General English


  • noun an implement with a handle, a crossbar with several prongs, used for pulling hay together, or for smoothing loose soil to form a seedbed
  • verb to pull hay or dead grass with a rake
  • verb to move a flock of sheep from one pasture to another


  • noun the angle between a wing or propeller blade of an aircraft and a perpendicular or line of symmetry


  • To slant or incline from the vertical or horizontal.
  • A board or molding that is placed along the sloping edge of a frame gable to cover the edges of the siding.
  • A tool used to remove mortar from the face of a wall.


  • verb to fire over a wide area with an automatic weapon


  • The slope of a stage floor from the back down towards the front.It was introduced in the Renaissance period to enhance the illusionisticeffect of scenes painted in perspective; a rake appears in the basicdesign for a theater published by Sebastiano Serlio in 1545. However,the rake, which could be up to a 4% slope, caused problems with jointedscenery and movable platforms (see boat truck). Inmodern theaters the stage is level while the auditorium floor is rakedto enable those sitting at the back to see over the heads of thosein front of them.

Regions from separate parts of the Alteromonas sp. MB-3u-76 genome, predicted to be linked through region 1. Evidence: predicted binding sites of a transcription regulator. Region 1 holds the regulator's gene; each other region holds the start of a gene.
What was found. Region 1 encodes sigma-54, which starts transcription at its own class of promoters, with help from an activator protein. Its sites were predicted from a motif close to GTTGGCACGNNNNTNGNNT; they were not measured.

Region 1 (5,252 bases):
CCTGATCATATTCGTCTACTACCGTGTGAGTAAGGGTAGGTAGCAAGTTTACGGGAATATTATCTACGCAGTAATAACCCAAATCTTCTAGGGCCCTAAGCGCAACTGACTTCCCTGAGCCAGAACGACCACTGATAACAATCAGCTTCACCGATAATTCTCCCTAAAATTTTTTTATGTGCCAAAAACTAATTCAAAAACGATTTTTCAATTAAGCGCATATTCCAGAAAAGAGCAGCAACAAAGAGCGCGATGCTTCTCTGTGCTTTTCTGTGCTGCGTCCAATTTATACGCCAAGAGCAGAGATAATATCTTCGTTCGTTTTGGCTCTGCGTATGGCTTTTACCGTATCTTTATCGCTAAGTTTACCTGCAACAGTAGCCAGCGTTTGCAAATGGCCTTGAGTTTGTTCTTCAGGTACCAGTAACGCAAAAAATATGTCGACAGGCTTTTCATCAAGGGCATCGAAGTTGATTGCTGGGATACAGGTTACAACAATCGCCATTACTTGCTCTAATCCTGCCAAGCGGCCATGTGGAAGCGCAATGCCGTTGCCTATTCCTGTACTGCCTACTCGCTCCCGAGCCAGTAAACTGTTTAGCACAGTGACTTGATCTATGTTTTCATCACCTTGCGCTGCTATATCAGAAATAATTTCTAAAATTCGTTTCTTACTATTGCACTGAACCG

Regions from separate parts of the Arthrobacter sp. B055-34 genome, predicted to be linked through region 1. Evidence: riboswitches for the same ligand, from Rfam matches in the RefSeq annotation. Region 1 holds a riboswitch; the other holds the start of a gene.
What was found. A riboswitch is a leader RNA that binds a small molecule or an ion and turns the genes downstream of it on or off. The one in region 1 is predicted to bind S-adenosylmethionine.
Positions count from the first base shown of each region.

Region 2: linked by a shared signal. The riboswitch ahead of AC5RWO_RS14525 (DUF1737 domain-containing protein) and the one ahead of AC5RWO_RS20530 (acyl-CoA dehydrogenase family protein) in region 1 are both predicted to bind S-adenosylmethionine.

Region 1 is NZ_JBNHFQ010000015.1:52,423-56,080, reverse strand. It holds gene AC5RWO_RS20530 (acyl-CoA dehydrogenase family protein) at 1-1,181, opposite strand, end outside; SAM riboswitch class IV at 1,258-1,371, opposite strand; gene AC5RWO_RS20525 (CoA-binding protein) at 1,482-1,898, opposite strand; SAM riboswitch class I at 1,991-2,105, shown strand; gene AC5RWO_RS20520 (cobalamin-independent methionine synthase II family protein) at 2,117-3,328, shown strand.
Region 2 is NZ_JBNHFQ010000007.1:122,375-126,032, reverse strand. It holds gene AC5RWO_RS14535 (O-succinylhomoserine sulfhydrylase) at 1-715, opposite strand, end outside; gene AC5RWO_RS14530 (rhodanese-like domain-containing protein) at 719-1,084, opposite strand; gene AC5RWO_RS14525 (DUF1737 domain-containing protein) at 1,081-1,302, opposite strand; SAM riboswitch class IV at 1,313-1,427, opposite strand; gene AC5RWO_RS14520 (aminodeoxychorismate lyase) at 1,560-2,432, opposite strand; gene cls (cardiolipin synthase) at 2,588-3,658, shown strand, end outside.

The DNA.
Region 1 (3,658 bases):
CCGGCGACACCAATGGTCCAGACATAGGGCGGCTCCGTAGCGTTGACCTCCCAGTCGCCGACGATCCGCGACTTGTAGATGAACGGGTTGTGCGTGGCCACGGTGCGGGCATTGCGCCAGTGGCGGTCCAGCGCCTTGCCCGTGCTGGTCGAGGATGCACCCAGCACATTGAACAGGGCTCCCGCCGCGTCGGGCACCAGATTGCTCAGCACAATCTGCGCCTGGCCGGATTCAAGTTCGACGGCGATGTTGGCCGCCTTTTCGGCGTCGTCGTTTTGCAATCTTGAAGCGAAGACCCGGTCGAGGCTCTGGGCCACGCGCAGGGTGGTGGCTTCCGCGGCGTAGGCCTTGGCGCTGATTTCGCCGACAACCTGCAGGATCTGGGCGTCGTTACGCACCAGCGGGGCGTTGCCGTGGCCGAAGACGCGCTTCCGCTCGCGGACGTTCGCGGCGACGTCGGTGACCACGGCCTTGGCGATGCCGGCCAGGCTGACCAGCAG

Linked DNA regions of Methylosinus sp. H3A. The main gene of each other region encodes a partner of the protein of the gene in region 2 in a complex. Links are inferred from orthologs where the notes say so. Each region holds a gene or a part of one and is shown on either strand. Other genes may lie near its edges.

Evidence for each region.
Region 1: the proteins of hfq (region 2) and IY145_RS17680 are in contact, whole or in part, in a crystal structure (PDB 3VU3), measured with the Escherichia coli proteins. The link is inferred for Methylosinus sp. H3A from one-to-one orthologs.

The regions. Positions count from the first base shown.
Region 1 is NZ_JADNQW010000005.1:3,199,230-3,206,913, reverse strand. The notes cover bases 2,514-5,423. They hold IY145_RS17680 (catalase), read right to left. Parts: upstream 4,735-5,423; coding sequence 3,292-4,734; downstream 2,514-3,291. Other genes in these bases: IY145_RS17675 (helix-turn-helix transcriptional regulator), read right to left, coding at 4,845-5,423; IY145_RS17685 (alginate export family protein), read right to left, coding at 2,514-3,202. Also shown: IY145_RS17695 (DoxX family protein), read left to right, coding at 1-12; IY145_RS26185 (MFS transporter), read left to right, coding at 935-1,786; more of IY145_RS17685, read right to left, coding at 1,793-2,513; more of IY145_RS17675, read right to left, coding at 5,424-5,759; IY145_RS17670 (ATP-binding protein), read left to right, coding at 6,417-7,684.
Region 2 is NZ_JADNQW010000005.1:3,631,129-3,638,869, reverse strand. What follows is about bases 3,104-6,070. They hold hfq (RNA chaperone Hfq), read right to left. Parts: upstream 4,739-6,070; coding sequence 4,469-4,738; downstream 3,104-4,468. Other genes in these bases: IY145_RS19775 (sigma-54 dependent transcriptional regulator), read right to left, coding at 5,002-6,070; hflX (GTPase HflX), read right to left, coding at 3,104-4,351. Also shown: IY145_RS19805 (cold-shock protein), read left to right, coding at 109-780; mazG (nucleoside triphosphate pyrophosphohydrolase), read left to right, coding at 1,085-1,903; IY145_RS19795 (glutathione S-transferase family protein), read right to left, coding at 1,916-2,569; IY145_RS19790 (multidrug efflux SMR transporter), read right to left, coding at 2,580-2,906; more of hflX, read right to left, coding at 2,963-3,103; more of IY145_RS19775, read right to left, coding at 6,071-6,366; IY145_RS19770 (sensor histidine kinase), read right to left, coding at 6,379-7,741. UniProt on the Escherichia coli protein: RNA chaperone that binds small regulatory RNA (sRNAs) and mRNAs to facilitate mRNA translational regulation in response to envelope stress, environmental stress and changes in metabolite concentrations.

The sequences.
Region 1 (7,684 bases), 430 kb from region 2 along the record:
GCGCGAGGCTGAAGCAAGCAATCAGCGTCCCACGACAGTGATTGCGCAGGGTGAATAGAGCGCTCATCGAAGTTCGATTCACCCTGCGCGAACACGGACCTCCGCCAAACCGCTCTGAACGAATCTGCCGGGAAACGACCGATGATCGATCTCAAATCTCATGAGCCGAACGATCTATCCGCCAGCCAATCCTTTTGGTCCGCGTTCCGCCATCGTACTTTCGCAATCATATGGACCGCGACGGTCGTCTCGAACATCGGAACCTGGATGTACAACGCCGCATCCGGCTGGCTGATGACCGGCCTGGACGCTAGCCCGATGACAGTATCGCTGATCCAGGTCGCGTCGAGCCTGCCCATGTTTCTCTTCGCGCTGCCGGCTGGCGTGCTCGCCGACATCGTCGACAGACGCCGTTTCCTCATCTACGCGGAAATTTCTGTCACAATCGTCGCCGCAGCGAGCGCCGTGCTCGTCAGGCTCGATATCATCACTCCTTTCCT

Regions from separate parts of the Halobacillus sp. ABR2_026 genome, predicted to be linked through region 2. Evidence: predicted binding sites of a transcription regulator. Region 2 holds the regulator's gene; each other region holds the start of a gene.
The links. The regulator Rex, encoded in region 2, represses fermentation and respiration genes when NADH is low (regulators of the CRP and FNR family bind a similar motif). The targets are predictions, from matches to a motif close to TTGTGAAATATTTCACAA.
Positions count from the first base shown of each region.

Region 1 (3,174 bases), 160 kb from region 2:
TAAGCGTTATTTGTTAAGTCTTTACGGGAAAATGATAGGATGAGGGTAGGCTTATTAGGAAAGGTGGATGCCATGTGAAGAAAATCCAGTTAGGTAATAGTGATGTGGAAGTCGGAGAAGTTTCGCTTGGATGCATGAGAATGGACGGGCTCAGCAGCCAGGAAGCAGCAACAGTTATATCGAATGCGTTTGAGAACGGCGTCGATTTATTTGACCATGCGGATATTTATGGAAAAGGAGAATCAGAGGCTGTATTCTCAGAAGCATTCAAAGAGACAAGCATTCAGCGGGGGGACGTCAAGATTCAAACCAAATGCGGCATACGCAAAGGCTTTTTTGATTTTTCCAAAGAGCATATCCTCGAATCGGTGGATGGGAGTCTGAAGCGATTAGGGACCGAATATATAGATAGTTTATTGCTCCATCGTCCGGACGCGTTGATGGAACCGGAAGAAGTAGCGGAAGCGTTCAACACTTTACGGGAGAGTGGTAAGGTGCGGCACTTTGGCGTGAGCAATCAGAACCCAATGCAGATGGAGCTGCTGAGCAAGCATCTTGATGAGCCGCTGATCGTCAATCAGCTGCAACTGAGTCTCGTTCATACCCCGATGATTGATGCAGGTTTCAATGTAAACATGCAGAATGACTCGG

Origin & History of “rake”

English has three distinct words rake. The oldest, ‘toothed implement’ (OE), goes back to a prehistoric Germanic *rak- or *rek- ‘gather, heap up’, which also produced German rechen ‘rake’. It may be descended ultimately from Indo-European *rog-, *reg- ‘stretch’ (source of Latin regere ‘rule’ and English right), the notion of ‘stretching’ developing via ‘stretch out the hand’ to ‘collect, gather’. Rake ‘slant, inclination’ (17th c.) is of uncertain origin, although it seems likely that it is related to German ragen ‘project’. It formed the basis of the adjective rakish (19th c.) (inspired originally by the backward-inclined masts on certain fast sailing ships), but this has since become associated with the third rake, ‘dissolute man’ (17th c.). This was short for the now defunct rakehell (16th c.), which comes from the notion that one would have to search through hell with a rake to find such a bad man.